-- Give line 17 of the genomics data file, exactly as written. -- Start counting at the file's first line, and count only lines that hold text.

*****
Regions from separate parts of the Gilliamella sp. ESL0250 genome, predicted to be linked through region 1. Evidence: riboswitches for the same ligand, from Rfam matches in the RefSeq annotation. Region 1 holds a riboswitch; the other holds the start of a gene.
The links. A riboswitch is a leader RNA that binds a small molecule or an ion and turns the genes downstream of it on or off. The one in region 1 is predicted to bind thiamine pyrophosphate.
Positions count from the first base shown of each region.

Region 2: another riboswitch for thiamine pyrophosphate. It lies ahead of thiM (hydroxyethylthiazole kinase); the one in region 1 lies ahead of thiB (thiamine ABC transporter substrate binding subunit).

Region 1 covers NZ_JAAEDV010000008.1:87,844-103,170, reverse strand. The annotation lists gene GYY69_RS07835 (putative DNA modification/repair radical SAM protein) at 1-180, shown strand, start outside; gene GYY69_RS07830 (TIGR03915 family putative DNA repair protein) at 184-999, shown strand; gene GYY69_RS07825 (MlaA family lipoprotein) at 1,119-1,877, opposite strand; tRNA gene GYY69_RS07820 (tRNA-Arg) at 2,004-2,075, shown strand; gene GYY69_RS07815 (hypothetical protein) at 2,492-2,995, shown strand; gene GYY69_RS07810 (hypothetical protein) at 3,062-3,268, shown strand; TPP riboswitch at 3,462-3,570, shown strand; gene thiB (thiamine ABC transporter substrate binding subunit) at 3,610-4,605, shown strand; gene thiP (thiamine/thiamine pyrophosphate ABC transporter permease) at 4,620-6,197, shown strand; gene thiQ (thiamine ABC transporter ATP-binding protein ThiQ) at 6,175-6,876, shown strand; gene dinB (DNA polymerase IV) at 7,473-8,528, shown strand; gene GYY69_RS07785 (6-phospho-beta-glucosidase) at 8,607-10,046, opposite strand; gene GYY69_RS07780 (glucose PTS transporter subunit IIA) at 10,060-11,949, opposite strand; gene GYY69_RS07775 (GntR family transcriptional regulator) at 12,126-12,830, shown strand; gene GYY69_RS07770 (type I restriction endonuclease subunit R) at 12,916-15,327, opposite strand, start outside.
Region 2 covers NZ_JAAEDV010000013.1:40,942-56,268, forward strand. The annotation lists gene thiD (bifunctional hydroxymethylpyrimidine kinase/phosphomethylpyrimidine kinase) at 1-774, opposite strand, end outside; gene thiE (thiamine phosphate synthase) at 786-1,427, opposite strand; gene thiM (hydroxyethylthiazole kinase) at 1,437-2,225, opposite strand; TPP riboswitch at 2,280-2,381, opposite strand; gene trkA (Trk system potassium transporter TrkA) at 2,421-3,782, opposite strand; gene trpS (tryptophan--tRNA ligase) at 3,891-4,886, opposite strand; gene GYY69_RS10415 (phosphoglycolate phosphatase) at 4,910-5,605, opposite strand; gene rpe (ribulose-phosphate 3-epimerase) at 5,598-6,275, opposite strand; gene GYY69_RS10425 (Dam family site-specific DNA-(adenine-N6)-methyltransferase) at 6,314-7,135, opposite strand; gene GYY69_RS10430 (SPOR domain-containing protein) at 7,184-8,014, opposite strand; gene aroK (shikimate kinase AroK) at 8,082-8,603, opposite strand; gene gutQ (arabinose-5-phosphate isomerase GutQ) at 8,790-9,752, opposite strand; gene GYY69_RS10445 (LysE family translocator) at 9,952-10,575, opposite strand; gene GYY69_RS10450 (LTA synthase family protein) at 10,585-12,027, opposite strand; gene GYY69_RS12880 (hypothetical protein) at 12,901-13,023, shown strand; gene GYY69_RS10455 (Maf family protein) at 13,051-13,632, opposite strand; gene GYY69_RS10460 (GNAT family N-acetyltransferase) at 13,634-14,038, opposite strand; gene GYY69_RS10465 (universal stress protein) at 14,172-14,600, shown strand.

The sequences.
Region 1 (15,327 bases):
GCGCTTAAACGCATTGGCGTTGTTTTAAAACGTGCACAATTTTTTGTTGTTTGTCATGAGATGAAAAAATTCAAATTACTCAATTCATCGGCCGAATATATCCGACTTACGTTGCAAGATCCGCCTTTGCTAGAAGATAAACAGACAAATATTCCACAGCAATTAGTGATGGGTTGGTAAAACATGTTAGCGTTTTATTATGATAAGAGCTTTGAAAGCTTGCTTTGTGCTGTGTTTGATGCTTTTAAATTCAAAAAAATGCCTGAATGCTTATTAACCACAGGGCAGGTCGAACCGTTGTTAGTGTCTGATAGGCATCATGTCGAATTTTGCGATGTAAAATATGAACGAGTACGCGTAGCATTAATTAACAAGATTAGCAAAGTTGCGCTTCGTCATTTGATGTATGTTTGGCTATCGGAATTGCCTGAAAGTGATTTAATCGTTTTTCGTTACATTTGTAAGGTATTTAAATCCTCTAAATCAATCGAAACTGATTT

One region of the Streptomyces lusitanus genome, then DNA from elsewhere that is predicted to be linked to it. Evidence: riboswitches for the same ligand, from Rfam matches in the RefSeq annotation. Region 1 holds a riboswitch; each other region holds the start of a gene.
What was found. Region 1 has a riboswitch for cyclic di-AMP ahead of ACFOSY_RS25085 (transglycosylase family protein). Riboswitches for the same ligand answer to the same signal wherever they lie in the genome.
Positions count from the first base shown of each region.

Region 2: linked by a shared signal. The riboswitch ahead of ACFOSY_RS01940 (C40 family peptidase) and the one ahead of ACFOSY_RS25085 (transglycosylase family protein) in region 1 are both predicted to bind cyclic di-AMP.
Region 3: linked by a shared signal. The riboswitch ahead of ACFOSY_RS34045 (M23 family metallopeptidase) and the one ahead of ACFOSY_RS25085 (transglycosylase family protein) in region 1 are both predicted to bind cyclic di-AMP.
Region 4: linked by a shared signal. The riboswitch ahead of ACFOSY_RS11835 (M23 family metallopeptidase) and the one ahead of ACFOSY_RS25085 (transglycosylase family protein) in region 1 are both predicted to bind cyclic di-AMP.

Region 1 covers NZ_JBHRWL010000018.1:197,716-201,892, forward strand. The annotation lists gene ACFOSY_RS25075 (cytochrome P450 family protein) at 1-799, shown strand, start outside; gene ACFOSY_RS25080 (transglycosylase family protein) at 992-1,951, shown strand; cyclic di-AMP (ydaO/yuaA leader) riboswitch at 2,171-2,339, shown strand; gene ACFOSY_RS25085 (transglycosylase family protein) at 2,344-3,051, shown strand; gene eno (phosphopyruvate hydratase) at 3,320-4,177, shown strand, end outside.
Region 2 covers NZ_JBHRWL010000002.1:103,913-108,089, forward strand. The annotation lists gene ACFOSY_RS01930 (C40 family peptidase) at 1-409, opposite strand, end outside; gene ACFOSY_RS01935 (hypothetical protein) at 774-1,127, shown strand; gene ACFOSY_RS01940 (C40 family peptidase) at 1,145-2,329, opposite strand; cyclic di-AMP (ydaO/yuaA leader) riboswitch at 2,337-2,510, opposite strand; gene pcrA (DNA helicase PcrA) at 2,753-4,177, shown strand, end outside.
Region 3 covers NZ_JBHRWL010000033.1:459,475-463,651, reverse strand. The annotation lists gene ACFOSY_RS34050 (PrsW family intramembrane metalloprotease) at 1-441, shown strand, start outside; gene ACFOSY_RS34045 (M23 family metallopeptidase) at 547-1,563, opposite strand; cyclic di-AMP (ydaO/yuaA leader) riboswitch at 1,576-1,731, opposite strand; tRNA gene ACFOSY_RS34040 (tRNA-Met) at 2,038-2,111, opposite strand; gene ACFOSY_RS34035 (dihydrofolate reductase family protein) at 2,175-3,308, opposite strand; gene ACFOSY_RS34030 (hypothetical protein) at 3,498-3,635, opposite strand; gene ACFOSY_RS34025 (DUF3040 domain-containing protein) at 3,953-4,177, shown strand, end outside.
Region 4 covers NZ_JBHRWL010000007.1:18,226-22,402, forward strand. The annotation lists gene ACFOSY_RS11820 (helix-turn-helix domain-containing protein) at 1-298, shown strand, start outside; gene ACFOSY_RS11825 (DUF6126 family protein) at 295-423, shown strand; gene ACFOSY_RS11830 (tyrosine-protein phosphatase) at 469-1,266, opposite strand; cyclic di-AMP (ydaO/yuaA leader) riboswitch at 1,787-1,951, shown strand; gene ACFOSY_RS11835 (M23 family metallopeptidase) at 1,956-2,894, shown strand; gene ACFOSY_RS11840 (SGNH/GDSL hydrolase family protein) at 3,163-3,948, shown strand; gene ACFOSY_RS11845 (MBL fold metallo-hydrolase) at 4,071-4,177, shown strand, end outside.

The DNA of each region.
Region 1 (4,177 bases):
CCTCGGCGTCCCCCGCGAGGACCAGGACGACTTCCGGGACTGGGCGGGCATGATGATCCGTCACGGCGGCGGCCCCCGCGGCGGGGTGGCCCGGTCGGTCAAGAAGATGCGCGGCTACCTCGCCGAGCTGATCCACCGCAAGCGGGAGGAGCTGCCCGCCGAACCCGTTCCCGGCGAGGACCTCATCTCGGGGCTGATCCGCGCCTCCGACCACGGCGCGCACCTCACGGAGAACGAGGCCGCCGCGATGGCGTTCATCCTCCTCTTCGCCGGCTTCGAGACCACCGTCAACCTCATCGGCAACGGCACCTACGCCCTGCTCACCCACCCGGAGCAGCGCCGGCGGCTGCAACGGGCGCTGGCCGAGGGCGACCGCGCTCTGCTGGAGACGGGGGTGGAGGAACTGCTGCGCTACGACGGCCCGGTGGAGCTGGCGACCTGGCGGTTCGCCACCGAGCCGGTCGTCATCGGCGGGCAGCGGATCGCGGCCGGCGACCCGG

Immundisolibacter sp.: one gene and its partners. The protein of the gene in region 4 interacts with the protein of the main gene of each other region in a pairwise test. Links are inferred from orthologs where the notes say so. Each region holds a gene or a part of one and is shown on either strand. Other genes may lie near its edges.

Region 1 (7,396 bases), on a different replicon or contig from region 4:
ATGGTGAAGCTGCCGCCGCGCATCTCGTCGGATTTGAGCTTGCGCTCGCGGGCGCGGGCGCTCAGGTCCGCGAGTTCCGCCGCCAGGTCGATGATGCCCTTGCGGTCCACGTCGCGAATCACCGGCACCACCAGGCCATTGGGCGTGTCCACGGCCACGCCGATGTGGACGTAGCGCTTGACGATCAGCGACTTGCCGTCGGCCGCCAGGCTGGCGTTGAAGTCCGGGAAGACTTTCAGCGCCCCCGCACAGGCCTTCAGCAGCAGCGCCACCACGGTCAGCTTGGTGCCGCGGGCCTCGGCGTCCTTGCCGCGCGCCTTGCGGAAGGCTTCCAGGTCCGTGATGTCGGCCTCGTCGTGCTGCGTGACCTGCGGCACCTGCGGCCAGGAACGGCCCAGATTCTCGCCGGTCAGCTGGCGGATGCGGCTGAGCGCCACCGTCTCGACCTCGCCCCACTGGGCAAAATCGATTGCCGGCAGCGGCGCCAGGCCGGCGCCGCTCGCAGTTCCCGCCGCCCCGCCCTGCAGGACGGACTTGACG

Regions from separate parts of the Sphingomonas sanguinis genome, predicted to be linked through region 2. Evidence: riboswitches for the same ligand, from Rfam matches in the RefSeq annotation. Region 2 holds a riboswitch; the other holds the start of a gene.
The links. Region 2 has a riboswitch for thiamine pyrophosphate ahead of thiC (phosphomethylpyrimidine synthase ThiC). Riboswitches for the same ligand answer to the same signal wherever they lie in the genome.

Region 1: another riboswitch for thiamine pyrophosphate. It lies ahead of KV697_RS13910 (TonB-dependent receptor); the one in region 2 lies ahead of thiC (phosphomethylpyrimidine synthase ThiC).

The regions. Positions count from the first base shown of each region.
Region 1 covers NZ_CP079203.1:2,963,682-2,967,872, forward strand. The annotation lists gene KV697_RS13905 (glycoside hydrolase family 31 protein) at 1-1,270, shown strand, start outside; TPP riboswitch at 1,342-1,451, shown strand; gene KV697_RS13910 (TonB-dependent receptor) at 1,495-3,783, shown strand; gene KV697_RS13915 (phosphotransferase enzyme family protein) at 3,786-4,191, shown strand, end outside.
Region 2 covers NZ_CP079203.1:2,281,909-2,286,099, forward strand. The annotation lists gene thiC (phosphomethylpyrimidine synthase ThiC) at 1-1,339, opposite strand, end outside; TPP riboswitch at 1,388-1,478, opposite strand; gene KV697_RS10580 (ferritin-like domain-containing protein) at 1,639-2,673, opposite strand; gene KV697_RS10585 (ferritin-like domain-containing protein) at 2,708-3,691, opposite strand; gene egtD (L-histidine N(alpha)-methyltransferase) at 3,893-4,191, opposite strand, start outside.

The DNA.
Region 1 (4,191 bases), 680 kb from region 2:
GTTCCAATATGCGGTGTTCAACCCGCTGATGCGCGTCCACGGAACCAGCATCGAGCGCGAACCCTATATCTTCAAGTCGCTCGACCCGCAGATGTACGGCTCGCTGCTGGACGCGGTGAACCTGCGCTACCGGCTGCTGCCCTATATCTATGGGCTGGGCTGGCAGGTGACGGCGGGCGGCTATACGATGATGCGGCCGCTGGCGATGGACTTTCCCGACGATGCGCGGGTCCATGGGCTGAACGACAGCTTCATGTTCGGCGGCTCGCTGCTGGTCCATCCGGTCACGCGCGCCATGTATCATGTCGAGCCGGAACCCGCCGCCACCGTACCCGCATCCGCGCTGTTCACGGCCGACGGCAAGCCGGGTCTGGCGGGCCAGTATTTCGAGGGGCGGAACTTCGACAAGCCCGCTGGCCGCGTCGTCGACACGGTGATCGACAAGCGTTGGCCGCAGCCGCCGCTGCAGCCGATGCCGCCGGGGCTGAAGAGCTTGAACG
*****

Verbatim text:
Region 2 covers NZ_JBHRWL010000002.1:103,913-108,089, forward strand. The annotation lists gene ACFOSY_RS01930 (C40 family peptidase) at 1-409, opposite strand, end outside; gene ACFOSY_RS01935 (hypothetical protein) at 774-1,127, shown strand; gene ACFOSY_RS01940 (C40 family peptidase) at 1,145-2,329, opposite strand; cyclic di-AMP (ydaO/yuaA leader) riboswitch at 2,337-2,510, opposite strand; gene pcrA (DNA helicase PcrA) at 2,753-4,177, shown strand, end outside.